Boohoo mulls closure of state-of-the-art factory

Boohoo mulls closure of state-of-the-art factory

In early 2022, Boohoo hailed the opening of its first UK “model” garment factory as a new “centre of excellence” underlining its commitment to Leicester’s “great future” as the hub of the domestic textiles industry.

Boohoo Group – DR

Fast forward 24 months and the fashion retailer is now considering “closure of the site in due course”, citing efficiency, productivity and business strengthening initiatives.

The Manchester-based firm said fewer than 100 employees at the factory, which also acted as a training centre, might be affected, while expecting “some roles” to be relocated.

A Boohoo spokesperson said: “As in any retail business, the role of our sites continues to evolve over time and following significant investments at our Sheffield distribution centre and the opening of a new distribution centre in the US, we must now take steps to continue to ensure we are a more efficient, productive and strengthened business.

“All these factors have led us to make the difficult decision to consider relocating some of the operations at Thurmaston Lane and consider the closure of the site in due course.

“We are now in a period of consultation and are working closely with all affected colleagues to ensure they are fully supported during this process.”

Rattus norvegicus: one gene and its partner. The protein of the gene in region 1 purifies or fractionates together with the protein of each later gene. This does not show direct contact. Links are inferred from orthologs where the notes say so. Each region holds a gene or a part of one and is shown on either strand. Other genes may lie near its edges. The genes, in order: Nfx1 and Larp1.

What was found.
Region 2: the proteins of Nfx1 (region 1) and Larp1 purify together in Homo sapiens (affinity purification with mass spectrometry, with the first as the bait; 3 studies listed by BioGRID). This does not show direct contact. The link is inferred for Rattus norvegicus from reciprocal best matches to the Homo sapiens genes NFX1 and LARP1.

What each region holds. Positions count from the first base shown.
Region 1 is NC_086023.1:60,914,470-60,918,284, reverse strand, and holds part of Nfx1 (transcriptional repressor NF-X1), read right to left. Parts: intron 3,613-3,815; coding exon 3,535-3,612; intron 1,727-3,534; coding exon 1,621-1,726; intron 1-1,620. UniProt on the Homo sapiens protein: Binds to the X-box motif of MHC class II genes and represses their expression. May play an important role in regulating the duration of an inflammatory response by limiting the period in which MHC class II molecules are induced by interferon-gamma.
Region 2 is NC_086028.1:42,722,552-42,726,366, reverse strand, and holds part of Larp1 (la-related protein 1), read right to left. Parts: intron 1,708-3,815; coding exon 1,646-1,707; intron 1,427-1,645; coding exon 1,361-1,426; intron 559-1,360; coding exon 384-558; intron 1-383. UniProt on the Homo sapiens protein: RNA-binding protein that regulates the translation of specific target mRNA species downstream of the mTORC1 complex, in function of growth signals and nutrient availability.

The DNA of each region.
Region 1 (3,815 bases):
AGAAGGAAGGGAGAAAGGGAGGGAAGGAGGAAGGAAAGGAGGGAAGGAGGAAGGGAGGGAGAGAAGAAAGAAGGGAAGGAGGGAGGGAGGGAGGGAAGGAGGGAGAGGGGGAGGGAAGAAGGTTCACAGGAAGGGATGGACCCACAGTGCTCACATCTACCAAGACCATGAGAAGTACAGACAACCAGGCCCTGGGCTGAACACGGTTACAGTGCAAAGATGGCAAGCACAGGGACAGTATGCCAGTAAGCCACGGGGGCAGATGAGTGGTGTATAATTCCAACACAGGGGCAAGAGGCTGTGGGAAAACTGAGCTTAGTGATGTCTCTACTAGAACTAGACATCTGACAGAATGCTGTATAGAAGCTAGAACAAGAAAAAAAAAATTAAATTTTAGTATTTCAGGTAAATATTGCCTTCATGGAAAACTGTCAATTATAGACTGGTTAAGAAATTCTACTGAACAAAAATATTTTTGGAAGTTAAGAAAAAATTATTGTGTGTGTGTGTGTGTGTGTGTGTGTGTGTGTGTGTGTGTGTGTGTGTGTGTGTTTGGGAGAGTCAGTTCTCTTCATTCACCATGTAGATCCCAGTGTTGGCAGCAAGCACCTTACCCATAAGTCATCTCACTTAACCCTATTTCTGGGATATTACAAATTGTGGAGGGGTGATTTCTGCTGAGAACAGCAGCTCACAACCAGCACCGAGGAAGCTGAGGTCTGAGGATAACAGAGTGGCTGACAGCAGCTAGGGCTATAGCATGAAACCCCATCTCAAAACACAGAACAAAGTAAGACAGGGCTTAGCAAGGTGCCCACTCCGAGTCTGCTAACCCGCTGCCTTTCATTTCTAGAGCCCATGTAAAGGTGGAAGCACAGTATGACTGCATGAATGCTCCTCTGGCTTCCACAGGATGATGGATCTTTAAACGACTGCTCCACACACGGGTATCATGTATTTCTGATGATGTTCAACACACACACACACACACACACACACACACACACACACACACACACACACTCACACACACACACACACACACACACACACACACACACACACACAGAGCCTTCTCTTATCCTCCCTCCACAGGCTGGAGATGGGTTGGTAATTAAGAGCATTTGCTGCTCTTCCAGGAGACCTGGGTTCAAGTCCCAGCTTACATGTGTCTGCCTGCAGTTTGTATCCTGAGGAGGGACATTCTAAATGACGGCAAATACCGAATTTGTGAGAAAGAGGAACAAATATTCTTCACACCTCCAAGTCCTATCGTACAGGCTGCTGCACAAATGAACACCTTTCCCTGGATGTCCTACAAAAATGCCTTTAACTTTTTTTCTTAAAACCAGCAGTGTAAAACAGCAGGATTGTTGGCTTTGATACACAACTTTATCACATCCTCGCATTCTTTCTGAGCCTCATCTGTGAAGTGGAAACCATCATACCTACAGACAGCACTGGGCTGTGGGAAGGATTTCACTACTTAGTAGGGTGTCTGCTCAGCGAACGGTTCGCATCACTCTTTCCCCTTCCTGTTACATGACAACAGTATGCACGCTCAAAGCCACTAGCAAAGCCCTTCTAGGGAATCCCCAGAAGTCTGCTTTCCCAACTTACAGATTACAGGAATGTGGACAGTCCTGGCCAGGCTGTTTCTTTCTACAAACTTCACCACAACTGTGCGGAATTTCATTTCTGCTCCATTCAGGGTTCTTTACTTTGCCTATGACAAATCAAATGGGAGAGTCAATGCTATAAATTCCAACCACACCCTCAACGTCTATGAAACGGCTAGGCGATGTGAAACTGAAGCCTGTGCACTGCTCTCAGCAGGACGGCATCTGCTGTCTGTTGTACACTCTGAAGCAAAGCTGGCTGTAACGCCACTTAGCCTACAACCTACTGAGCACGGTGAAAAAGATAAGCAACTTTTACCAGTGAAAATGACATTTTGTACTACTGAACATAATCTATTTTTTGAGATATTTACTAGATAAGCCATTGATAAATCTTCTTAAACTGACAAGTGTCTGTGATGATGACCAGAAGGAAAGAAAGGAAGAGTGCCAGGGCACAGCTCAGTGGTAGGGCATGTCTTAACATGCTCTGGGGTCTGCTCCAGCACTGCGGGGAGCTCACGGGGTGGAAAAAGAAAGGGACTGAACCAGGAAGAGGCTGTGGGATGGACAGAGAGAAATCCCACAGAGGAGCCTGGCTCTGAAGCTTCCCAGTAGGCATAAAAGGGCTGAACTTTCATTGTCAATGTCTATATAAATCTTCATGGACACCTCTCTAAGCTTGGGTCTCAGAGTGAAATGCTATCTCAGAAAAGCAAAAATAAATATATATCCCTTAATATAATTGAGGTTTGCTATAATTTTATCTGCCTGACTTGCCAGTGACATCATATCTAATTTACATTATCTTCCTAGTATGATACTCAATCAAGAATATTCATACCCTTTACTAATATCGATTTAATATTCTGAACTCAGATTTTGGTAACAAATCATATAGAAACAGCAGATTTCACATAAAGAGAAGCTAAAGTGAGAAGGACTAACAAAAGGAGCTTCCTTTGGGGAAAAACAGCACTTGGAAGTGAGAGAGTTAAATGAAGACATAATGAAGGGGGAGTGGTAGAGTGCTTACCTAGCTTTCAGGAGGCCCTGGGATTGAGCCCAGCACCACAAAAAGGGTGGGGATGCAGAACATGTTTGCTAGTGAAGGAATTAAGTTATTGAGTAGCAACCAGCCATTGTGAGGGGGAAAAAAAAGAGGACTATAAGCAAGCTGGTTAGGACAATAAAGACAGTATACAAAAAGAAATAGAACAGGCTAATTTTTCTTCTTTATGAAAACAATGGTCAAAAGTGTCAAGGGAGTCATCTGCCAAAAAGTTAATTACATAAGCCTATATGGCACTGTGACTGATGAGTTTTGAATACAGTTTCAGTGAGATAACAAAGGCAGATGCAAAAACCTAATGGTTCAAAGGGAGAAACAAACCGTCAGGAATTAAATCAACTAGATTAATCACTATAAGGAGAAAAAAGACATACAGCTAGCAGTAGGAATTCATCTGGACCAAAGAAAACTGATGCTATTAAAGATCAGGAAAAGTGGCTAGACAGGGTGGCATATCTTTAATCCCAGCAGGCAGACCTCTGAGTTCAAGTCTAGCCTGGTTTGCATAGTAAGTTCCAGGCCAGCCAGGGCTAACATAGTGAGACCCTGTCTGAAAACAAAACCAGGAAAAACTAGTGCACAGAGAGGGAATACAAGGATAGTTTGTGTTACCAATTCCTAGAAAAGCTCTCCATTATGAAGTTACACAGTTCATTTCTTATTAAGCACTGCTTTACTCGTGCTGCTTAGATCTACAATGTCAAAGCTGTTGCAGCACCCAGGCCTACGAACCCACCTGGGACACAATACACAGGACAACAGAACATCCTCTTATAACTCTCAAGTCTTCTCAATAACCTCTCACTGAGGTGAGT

The multi-million pound 23,000 sq ft factory and accompanying training centre was built to “reintroduce skills in garment manufacturing that have been lost in the UK over time”. It initially employed 100 workers producing 6,000 garments a week.

Operations at the factory were highlighted as a model by the retired judge Sir Brian Leveson in a review conducted as part of Boohoo’s Agenda for Change roadmap that began in 2020. The plan intended to improve conditions in the fashion group’s supply chain after revelations about poor pay and conditions particularly at locations in Leicester where the group then sourced about 40% of its product.

In October, Boohoo said it expected annual sales to decline a below-forecast 12-17% as analysts said the group had lost market share, despite price cuts. Sales fell 17% to £729 million in the six months to 31 August, and losses grew £11 million to £26.4 million.

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